At top, more than 100,000 visitors attended Cersaie 2004, which represents an increase of approximately 3 percent compared to last year’s show.

Colorful mosaics at Sicis’ booth, such as this one celebrating the human form (inset), attracted the attention of show-goers.

At bottom, Muri by Marazzi features an intricate format of intersecting diagonals. The series is available in three different patterns and six colors.

Rex Ceramiche combines realistic wood textures with a modernist design aesthetic.
Nearly 100,000 visitors flocked to Cersaie 2004, the 22nd international exhibition of ceramic tiles and bathroom furnishings. That figure represented an increase of approximately 1.6 percent over last year's show. In addition to more attendees, the show - which took place in Bologna, Italy, Sept. 28 through Oct. 3 - also featured an expanded exhibit space, thanks to the opening of a new 28,000-square-meter, two-level hall. All told, Cersaie 2004 encompassed a total of 156,000 square meters.

As always, these spaces were filled with the latest designs in ceramic tile. And presuming tradition holds, these products will establish key design trends worldwide for the coming year.

One of the most noticeable trends at Cersaie 2004 was the ever-increasing variety of color schemes available to the tile buyer. Where color palettes were once dominated by shades of beige and gray, every color of the spectrum is now represented. Pastel shades, in particular, are gaining in popularity again.

Among the most popular colors this year is red - from bright, pure reds to all shades of burgundy and pinkish hues. Visitors to the show were seeing red virtually wherever they turned. Pastel shades of green, yellow, blue, and orange were also quite popular, as were shades of brown that ranged from chocolate to mocha.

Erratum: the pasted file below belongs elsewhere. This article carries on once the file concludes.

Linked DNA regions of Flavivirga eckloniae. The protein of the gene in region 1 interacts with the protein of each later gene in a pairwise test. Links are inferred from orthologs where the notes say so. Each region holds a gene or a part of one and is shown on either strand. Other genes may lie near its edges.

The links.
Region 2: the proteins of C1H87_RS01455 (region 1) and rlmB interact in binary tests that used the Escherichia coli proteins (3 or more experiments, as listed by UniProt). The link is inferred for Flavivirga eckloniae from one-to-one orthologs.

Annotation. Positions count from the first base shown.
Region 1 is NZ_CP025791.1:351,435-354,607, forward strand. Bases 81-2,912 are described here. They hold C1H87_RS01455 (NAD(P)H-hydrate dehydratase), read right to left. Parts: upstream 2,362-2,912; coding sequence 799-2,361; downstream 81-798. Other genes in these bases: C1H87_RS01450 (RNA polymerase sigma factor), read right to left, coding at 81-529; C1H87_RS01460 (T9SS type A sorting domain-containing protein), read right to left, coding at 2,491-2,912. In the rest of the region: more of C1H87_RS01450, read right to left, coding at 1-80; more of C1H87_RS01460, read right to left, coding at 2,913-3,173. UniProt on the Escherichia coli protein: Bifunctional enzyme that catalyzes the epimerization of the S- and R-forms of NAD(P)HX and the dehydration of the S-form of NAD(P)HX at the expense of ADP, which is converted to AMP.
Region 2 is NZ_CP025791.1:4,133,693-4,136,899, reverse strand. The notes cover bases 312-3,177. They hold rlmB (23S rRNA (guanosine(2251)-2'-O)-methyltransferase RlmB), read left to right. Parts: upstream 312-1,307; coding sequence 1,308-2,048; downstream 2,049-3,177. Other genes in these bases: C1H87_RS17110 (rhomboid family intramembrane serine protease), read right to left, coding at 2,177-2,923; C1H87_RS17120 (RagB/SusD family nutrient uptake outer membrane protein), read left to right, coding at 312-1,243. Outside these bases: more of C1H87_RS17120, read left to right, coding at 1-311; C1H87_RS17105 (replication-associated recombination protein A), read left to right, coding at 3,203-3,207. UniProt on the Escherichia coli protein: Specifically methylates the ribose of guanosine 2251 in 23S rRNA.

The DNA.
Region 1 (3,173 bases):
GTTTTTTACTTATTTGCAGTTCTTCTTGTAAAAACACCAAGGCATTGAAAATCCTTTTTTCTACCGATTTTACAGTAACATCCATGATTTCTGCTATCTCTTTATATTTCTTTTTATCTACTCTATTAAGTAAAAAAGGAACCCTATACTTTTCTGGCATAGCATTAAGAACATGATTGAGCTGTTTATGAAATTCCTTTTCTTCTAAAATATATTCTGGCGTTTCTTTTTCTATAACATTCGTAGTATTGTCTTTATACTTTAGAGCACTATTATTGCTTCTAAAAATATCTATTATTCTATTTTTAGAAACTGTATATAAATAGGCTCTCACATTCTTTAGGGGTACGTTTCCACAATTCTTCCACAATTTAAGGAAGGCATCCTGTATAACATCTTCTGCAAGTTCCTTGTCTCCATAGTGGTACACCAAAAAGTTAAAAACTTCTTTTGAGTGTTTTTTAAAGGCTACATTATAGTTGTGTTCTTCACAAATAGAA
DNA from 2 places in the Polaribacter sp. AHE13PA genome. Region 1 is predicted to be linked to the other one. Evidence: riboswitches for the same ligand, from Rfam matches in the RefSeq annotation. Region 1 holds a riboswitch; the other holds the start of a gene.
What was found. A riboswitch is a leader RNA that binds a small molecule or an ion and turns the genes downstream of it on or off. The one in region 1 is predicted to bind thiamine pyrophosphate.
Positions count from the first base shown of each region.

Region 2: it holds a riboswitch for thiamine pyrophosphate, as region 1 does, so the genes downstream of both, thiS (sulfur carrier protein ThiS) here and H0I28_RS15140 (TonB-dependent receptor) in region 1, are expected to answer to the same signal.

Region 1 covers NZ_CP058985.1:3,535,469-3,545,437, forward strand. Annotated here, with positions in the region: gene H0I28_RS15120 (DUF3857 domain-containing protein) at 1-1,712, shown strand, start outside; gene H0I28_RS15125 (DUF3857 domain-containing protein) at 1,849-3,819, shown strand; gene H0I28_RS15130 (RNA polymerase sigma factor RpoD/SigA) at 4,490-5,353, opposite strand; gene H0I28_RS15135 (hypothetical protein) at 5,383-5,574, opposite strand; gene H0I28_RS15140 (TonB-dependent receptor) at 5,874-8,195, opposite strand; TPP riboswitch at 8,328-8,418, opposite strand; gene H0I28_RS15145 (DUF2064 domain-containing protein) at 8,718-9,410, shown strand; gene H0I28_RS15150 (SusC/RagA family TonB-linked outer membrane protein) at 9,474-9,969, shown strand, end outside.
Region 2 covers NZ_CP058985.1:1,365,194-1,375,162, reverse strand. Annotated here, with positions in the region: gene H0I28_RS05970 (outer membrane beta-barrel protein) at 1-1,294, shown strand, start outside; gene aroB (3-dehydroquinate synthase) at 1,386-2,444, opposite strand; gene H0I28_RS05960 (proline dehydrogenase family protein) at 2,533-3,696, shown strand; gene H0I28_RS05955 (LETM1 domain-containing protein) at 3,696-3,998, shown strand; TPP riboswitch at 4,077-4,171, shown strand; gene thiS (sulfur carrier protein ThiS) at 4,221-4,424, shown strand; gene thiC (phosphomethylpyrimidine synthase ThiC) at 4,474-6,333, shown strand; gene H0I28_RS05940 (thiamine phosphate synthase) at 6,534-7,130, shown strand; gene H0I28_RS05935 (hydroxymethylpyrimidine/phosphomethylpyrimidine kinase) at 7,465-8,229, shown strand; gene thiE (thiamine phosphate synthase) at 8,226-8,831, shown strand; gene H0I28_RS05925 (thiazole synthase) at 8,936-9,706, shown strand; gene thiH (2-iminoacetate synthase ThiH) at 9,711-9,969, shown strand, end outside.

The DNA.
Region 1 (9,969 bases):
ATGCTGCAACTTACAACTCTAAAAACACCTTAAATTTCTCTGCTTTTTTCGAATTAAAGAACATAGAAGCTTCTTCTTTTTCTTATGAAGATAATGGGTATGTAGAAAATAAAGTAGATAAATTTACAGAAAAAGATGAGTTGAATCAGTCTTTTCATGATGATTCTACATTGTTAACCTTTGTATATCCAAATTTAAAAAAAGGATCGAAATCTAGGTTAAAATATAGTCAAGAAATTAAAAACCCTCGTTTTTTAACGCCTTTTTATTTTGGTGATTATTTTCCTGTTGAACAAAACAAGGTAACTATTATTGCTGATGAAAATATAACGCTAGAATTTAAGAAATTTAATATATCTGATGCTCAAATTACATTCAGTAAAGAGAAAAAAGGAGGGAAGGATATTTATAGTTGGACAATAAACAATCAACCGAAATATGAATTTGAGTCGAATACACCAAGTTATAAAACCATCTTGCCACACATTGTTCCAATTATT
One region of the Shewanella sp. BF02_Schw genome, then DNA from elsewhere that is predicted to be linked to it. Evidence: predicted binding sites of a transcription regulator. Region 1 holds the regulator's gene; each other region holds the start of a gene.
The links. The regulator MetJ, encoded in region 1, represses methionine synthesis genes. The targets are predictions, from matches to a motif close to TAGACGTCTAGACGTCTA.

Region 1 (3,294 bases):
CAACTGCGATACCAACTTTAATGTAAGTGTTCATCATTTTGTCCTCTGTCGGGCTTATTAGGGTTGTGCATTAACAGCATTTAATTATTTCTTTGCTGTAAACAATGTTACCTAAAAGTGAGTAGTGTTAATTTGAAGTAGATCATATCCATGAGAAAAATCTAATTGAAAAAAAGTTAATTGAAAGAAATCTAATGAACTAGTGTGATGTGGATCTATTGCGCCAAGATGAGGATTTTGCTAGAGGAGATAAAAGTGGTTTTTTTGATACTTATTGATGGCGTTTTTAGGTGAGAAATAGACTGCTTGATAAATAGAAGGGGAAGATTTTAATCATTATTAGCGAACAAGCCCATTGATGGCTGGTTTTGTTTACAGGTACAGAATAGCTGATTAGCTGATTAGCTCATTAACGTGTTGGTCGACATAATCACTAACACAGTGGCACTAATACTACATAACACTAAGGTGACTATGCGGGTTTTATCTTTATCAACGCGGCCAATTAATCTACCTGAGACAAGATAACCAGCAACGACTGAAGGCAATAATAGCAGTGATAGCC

Another obvious trend in evidence at the show is the increasing realism of ceramic tiles designed to imitate the look and texture of natural materials such as stone, wood and textiles. What once were obviously crude imitations of natural materials are now amazingly realistic duplicates, in terms of both coloration and texture, which also possess superior technical characteristics that make them a viable alternative to natural materials in many design applications.

While stone visuals have been evolving for quite some time, wood looks have shown the most rapid progress recently. The color and textural realism shown in new products by Rex, Dom, Porcelanosa and others is truly amazing, and it would be difficult to differentiate these products from their natural counterparts from a standing position.

Also exhibited at Cersaie to dramatic effect were a plethora of new stone-look ceramic lines that convincingly imitate marble, slate, sandstone, granite, travertine, and virtually every other type of natural stone. Some outstanding stone products on display at the show included Marazzi's Metrope, an authentic sandstone reproduction; Floor Gres' Grand Tour, which emulates crosscut travertine; Rocks by Edilcoughi; La Fabbrica's Imago; and Roca's ubiquitous Rock and Rock, which showcased several new additions to this popular line of stone-look porcelain tile.

Other trends visible at Cersaie 2004 were the increasing popularity of modular formats as well as metallic finishes and accents. Many manufacturers debuted modular product lines, in which tiles of various sizes are combined within the same installation. This format allows end users almost unlimited flexibility in their tile design choices. One novel approach to modular formats was taken by Lea, whose Midtown line features tiles of varying thicknesses.

Metallic finishes and accent pieces have also gained popularity. Numerous ceramic tiles that imitate stainless steel, iron, brass, copper, and all types of metal could be found throughout the show, in addition to metal accent pieces of all shapes and descriptions. Corten, a type of naturally oxidized iron that ranges from reddish brown to green, was also especially popular at this year's event.

While many manufacturers seem to be emphasizing a modernistic aesthetic, more traditional ceramics - such as mosaics and terra cotta - are more popular than ever, based on the various exhibits at Cersaie 2004. One could make the case that the future of tile will strike a functional balance between of the oldest and newest technologies of the product segment.